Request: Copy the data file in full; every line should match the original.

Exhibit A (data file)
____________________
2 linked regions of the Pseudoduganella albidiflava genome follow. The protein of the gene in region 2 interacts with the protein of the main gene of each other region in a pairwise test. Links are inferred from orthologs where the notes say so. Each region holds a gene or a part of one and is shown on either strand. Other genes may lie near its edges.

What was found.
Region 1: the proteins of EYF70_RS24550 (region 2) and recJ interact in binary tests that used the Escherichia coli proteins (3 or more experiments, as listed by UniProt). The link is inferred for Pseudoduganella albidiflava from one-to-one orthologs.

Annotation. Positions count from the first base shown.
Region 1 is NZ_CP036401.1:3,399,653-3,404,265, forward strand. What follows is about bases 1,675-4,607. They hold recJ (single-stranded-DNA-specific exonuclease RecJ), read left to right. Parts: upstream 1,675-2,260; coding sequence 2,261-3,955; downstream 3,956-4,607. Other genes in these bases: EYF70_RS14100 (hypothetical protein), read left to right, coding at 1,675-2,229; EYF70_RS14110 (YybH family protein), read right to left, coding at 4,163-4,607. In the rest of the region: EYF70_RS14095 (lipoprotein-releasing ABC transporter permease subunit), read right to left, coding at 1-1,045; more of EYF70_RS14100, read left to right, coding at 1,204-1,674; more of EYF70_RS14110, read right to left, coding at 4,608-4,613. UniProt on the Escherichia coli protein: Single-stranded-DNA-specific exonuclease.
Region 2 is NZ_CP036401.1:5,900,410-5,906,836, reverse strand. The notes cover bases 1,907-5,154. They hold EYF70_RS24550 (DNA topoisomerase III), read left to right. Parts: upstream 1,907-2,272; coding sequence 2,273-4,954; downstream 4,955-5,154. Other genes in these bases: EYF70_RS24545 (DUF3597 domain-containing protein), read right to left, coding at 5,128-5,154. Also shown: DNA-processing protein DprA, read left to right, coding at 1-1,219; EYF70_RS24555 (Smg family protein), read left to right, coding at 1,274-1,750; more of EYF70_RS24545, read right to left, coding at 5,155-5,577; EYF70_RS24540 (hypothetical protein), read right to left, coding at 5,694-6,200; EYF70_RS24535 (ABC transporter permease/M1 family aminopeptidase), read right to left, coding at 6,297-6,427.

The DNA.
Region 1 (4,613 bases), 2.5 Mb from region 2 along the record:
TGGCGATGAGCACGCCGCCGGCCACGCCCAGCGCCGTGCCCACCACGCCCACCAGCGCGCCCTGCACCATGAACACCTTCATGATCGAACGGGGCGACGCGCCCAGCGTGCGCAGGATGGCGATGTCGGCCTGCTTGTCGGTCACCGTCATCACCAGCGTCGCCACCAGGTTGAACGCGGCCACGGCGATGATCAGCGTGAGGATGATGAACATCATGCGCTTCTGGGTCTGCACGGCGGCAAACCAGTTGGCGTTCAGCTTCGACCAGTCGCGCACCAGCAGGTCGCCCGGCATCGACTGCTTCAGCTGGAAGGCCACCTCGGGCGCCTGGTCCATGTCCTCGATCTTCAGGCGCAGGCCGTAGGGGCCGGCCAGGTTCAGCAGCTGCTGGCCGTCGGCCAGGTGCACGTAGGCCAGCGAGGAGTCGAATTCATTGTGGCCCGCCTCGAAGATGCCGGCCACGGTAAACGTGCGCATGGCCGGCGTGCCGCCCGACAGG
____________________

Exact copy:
2 linked regions of the Pseudoduganella albidiflava genome follow. The protein of the gene in region 2 interacts with the protein of the main gene of each other region in a pairwise test. Links are inferred from orthologs where the notes say so. Each region holds a gene or a part of one and is shown on either strand. Other genes may lie near its edges.

What was found.
Region 1: the proteins of EYF70_RS24550 (region 2) and recJ interact in binary tests that used the Escherichia coli proteins (3 or more experiments, as listed by UniProt). The link is inferred for Pseudoduganella albidiflava from one-to-one orthologs.

Annotation. Positions count from the first base shown.
Region 1 is NZ_CP036401.1:3,399,653-3,404,265, forward strand. What follows is about bases 1,675-4,607. They hold recJ (single-stranded-DNA-specific exonuclease RecJ), read left to right. Parts: upstream 1,675-2,260; coding sequence 2,261-3,955; downstream 3,956-4,607. Other genes in these bases: EYF70_RS14100 (hypothetical protein), read left to right, coding at 1,675-2,229; EYF70_RS14110 (YybH family protein), read right to left, coding at 4,163-4,607. In the rest of the region: EYF70_RS14095 (lipoprotein-releasing ABC transporter permease subunit), read right to left, coding at 1-1,045; more of EYF70_RS14100, read left to right, coding at 1,204-1,674; more of EYF70_RS14110, read right to left, coding at 4,608-4,613. UniProt on the Escherichia coli protein: Single-stranded-DNA-specific exonuclease.
Region 2 is NZ_CP036401.1:5,900,410-5,906,836, reverse strand. The notes cover bases 1,907-5,154. They hold EYF70_RS24550 (DNA topoisomerase III), read left to right. Parts: upstream 1,907-2,272; coding sequence 2,273-4,954; downstream 4,955-5,154. Other genes in these bases: EYF70_RS24545 (DUF3597 domain-containing protein), read right to left, coding at 5,128-5,154. Also shown: DNA-processing protein DprA, read left to right, coding at 1-1,219; EYF70_RS24555 (Smg family protein), read left to right, coding at 1,274-1,750; more of EYF70_RS24545, read right to left, coding at 5,155-5,577; EYF70_RS24540 (hypothetical protein), read right to left, coding at 5,694-6,200; EYF70_RS24535 (ABC transporter permease/M1 family aminopeptidase), read right to left, coding at 6,297-6,427.

The DNA.
Region 1 (4,613 bases), 2.5 Mb from region 2 along the record:
TGGCGATGAGCACGCCGCCGGCCACGCCCAGCGCCGTGCCCACCACGCCCACCAGCGCGCCCTGCACCATGAACACCTTCATGATCGAACGGGGCGACGCGCCCAGCGTGCGCAGGATGGCGATGTCGGCCTGCTTGTCGGTCACCGTCATCACCAGCGTCGCCACCAGGTTGAACGCGGCCACGGCGATGATCAGCGTGAGGATGATGAACATCATGCGCTTCTGGGTCTGCACGGCGGCAAACCAGTTGGCGTTCAGCTTCGACCAGTCGCGCACCAGCAGGTCGCCCGGCATCGACTGCTTCAGCTGGAAGGCCACCTCGGGCGCCTGGTCCATGTCCTCGATCTTCAGGCGCAGGCCGTAGGGGCCGGCCAGGTTCAGCAGCTGCTGGCCGTCGGCCAGGTGCACGTAGGCCAGCGAGGAGTCGAATTCATTGTGGCCCGCCTCGAAGATGCCGGCCACGGTAAACGTGCGCATGGCCGGCGTGCCGCCCGACAGG